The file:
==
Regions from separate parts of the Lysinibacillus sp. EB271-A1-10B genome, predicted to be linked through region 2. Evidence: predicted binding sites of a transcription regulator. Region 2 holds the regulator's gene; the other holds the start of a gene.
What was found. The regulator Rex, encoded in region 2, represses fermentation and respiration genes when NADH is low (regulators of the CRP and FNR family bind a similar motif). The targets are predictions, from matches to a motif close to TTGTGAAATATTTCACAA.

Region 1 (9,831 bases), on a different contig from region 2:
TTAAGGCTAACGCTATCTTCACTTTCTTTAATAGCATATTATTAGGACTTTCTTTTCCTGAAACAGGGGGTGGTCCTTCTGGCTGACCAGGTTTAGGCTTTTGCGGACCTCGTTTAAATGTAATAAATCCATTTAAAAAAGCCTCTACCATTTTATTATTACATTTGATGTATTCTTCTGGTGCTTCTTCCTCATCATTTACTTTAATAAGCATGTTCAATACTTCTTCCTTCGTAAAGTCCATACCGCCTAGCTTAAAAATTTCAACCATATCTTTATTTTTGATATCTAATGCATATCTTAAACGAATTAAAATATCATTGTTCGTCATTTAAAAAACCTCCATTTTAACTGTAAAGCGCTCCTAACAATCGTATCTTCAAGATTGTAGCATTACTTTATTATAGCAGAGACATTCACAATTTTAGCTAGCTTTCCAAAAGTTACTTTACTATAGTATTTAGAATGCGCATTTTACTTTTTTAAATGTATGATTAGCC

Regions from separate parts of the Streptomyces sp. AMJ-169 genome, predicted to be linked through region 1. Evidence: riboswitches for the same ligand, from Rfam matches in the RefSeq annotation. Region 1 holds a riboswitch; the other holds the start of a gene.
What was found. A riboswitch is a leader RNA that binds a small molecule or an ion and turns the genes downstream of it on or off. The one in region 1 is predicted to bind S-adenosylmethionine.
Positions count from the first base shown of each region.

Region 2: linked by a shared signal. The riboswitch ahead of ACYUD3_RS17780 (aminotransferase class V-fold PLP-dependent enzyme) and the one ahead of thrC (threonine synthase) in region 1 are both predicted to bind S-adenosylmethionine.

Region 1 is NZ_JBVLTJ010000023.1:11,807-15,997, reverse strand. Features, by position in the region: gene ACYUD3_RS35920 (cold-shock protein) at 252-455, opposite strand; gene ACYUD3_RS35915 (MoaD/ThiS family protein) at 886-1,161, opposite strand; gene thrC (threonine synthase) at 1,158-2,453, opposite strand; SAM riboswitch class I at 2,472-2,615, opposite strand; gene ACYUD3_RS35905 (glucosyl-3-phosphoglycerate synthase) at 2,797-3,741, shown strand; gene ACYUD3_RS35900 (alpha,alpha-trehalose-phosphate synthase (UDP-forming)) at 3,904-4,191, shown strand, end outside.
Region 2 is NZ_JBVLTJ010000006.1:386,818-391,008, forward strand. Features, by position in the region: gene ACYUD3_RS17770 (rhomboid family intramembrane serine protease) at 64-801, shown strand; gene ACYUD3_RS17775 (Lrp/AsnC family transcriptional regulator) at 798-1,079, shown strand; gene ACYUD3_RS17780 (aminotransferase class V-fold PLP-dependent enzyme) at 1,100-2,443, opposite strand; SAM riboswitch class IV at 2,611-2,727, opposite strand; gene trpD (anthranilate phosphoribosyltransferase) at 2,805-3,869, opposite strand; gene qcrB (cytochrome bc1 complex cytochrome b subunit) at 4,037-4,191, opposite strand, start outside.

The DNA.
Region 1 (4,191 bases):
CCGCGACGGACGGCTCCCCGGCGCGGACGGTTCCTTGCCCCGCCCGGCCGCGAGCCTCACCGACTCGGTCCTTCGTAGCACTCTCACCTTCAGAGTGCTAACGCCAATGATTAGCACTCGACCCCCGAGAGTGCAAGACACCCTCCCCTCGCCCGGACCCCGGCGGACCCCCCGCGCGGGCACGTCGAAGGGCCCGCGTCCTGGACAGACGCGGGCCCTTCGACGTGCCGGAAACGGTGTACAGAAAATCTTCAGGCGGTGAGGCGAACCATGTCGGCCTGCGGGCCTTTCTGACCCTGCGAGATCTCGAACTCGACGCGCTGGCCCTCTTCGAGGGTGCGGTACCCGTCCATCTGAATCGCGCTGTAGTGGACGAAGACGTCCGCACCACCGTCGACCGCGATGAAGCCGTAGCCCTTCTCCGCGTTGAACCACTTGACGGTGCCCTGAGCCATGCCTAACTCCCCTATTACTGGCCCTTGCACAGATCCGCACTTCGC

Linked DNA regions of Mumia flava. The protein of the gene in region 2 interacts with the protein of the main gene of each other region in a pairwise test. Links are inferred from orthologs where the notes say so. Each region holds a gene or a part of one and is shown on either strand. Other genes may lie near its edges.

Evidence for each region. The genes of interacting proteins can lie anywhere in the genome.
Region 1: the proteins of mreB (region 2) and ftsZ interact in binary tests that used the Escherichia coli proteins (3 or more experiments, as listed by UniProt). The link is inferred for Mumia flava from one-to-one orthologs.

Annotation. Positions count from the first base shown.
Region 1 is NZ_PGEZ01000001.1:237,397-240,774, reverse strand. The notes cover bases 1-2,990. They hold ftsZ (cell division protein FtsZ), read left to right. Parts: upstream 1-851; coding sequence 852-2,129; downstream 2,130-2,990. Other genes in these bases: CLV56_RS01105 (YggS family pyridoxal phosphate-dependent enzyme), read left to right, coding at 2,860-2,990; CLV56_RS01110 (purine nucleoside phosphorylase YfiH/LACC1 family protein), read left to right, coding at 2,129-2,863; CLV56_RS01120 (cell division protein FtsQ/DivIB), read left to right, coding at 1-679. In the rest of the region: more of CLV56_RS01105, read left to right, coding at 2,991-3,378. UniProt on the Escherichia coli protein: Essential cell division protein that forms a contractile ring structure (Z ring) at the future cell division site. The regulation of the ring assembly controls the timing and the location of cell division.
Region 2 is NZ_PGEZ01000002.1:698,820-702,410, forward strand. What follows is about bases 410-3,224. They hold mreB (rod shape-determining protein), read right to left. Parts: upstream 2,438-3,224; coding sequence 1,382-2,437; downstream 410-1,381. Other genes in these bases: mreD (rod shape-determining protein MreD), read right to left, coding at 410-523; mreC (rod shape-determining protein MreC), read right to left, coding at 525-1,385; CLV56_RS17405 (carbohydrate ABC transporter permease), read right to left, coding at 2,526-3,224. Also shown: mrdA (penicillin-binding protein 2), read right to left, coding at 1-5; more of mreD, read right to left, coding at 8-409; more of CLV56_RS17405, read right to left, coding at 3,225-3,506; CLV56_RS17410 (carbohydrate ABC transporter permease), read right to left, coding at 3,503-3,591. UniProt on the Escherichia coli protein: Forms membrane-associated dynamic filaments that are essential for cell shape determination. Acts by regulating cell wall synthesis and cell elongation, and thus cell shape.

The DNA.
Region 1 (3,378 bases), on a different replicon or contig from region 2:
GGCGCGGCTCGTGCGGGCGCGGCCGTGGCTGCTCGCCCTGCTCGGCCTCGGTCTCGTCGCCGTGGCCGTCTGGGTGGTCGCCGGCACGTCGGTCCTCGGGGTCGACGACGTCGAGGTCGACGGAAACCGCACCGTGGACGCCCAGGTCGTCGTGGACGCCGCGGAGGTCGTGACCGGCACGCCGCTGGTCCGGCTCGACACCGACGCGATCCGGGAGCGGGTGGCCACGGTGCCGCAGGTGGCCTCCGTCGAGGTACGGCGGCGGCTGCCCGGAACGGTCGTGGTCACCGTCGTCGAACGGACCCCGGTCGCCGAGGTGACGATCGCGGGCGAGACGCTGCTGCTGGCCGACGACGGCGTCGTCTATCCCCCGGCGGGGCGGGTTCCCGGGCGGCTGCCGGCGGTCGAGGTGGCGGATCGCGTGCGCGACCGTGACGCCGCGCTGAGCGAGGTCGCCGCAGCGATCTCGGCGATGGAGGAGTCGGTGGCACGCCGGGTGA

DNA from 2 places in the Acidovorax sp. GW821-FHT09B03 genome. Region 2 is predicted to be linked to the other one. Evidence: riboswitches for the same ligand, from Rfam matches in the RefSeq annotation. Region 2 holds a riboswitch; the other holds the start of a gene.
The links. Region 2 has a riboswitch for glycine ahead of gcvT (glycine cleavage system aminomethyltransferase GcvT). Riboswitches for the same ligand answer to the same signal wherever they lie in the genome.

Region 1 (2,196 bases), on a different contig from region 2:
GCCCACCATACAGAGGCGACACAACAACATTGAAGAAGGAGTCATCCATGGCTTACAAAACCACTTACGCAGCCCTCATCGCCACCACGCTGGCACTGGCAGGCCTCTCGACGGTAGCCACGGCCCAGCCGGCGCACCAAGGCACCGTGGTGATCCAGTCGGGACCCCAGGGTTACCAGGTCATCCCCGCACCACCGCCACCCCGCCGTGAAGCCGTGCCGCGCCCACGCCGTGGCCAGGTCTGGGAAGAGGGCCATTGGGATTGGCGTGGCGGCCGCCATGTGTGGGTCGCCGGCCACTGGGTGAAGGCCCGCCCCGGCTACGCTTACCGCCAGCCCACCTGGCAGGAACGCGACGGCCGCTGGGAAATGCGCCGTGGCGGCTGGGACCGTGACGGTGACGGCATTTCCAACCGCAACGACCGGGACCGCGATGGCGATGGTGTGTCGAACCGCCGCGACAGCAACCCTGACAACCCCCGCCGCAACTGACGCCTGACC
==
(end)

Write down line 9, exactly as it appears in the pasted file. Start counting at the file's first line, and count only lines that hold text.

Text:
Region 1 is NZ_JBVLTJ010000023.1:11,807-15,997, reverse strand. Features, by position in the region: gene ACYUD3_RS35920 (cold-shock protein) at 252-455, opposite strand; gene ACYUD3_RS35915 (MoaD/ThiS family protein) at 886-1,161, opposite strand; gene thrC (threonine synthase) at 1,158-2,453, opposite strand; SAM riboswitch class I at 2,472-2,615, opposite strand; gene ACYUD3_RS35905 (glucosyl-3-phosphoglycerate synthase) at 2,797-3,741, shown strand; gene ACYUD3_RS35900 (alpha,alpha-trehalose-phosphate synthase (UDP-forming)) at 3,904-4,191, shown strand, end outside.